Phthalate esters can be divided into three general categories based on size. These categories are low-MW esters used as solvents in cosmetics or as plasticizers of cellulose acetate polymers, mid-MW esters used as solvents in some PVC products but only in combination with other plasticizers in floor coverings, or as a solvent or plasticizer in the cosmetic and pharmaceutical industries, and high-MW esters used as plasticizers of PVC for wire and cable coverings, medical products, and other consumer products. Phthalate esters are data-rich for effects in laboratory animals, having been the focus of much research because of their effects on the biochemistry of liver cells, the effects on the testes, and the effects on the development of laboratory animals. All phthalate esters have little or no toxicity following single (acute) exposures. These substances are not dermal sensitizers, but may produce minor skin irritation with prolonged exposure to the neat chemical. Long-term hazards from short-term exposures are either minimal or reversible because many long-term effects are observed only following continuous exposure. Long-term effects such as liver cancer only occur in laboratory animals following life-time or near life-time exposure to doses of <100mg kg-1 d-1 of high-MW esters. Cancer is thought to occur through a mechanism that involves biochemical changes in the liver cells of rats and mice. These biochemical changes are not seen in primates. As a result, scientists do not regard humans to be at risk of cancer from exposure to phthalate esters. Reproductive toxicity or developmental effects in the offspring of laboratory animals exposed to mid-MW phthalates during gestation have been reported. Reproductive toxicity is the result of damage to the testes causing lack of sperm production. It is not known if such effects occur in humans, but adult primates have been resistant to the effects seen in adult rodents. Developmental effects can also occur with high exposure to mid-MW esters. The effects include incomplete skeletal formation in the head, spinal cord, tail, and ribs. In addition, male rats demonstrate incomplete formation of the urogenital tract. It is not known if primates or humans are also susceptible to these effects, and the mechanism in laboratory animals is unknown. Exposure to phthalate esters is not thought to cause respiratory diseases such as asthma because these substances are hypoallergenic, but some have tried to associate exposure with an increased sensitivity to respiratory allergens. Sufficient data are lacking to make such a correlation. Phthalate esters are not neurotoxic. In evaluating the concern for humans, many principles of toxicology are discussed to provide the reader with sufficient understanding of species extrapolation. Primates are not as sensitive to phthalate esters as are rodents. There may be a variety of reasons for this lack of sensitivity, for example, lower absorption and different metabolic pathways. There are also intrinsic differences in the responses of primate and human cells to the biochemical effects of phthalate esters. While this difference relates directly to the likelihood of cancer, it may also impact the sensitivity to other effects seen in animals. Thus, predicting the effects in humans must convey some level of uncertainty.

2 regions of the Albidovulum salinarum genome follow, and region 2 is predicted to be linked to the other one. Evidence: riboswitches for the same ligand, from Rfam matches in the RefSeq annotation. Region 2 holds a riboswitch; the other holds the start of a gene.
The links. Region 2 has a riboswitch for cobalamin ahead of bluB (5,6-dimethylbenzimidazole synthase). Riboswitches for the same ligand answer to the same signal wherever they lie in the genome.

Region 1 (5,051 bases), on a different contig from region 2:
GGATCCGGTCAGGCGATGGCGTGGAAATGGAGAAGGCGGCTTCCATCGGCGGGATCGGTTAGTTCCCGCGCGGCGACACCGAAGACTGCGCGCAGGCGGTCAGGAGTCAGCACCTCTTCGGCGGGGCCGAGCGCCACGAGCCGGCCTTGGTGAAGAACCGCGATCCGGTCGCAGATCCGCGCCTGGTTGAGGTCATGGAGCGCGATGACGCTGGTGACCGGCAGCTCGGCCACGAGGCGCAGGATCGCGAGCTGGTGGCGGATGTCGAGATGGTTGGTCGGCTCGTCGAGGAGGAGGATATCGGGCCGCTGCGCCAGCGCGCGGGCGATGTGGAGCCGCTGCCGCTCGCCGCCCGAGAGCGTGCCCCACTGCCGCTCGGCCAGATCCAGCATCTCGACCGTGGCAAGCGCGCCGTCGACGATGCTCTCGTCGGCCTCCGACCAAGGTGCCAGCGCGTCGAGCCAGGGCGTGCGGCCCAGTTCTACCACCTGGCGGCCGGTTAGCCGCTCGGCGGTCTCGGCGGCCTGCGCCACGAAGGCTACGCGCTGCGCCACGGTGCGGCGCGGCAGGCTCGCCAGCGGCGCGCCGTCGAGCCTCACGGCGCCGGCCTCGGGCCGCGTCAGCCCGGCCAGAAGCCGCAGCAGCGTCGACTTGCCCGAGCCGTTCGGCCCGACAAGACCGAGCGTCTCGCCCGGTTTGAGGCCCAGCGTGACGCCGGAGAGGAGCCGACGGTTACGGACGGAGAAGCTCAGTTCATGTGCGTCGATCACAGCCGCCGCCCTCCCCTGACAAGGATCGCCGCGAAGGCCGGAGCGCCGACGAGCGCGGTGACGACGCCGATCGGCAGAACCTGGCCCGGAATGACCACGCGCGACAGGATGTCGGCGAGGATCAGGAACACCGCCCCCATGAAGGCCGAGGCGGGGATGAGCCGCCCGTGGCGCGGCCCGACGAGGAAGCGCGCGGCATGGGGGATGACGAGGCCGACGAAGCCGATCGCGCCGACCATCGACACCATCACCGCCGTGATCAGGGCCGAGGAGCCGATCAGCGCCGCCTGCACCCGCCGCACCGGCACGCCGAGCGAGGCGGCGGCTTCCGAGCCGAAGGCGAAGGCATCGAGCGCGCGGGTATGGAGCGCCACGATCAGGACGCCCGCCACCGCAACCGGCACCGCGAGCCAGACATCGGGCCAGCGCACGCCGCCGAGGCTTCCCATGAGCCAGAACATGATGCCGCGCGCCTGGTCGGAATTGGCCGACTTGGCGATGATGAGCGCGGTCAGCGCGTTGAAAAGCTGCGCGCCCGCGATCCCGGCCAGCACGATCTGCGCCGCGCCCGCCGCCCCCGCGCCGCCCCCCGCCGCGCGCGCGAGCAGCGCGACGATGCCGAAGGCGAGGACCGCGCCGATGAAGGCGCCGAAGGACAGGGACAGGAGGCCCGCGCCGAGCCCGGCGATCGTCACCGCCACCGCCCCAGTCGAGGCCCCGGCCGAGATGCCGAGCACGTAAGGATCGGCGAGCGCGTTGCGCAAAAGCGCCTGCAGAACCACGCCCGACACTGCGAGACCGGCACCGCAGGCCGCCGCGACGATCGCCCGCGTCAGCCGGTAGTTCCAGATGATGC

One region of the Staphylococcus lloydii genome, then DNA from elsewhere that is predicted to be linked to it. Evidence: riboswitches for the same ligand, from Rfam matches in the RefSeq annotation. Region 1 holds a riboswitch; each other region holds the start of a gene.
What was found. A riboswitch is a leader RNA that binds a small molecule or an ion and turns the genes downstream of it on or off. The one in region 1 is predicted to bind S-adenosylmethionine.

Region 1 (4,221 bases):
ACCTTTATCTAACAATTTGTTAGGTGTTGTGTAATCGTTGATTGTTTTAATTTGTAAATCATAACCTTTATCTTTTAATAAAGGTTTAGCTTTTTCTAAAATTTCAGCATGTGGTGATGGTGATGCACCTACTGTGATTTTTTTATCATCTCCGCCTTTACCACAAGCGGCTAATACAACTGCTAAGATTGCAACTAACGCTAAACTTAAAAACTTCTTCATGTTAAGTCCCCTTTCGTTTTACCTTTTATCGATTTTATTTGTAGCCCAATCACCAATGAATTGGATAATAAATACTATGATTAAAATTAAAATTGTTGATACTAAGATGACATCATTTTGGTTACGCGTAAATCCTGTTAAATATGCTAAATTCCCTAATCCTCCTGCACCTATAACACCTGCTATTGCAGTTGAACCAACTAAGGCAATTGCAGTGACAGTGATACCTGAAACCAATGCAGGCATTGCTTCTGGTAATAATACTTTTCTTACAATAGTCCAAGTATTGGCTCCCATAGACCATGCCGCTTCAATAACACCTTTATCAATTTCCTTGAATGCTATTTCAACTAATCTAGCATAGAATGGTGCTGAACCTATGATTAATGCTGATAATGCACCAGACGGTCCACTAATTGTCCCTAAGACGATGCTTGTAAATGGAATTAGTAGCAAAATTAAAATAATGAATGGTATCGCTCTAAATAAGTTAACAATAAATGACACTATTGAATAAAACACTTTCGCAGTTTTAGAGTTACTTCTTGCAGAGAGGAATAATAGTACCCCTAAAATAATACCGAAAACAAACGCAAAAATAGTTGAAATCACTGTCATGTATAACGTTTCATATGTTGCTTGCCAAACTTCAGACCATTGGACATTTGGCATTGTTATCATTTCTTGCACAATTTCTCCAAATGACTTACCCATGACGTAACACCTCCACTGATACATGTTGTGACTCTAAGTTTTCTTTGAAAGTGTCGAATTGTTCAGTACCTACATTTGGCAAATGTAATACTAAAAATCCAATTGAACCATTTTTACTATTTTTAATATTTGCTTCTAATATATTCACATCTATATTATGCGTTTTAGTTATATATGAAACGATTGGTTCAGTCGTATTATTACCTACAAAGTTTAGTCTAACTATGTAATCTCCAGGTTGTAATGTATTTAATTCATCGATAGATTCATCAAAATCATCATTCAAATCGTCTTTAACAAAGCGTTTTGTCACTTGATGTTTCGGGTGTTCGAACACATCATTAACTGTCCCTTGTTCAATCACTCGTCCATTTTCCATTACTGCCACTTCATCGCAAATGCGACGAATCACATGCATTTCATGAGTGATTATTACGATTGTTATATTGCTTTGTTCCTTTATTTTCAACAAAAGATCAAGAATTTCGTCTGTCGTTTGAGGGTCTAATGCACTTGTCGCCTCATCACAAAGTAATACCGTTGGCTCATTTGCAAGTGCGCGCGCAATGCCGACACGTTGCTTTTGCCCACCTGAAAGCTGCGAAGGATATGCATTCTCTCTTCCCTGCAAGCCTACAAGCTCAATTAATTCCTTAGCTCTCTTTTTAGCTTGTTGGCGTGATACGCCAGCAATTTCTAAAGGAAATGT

David, R. M., & Gans, G. (2003). Summary of mammalian toxicology and health effects of phthalate esters. In Handbook of Environmental Chemistry (Vol. 3, pp. 299–316). Springer Verlag. https://doi.org/10.1007/b11470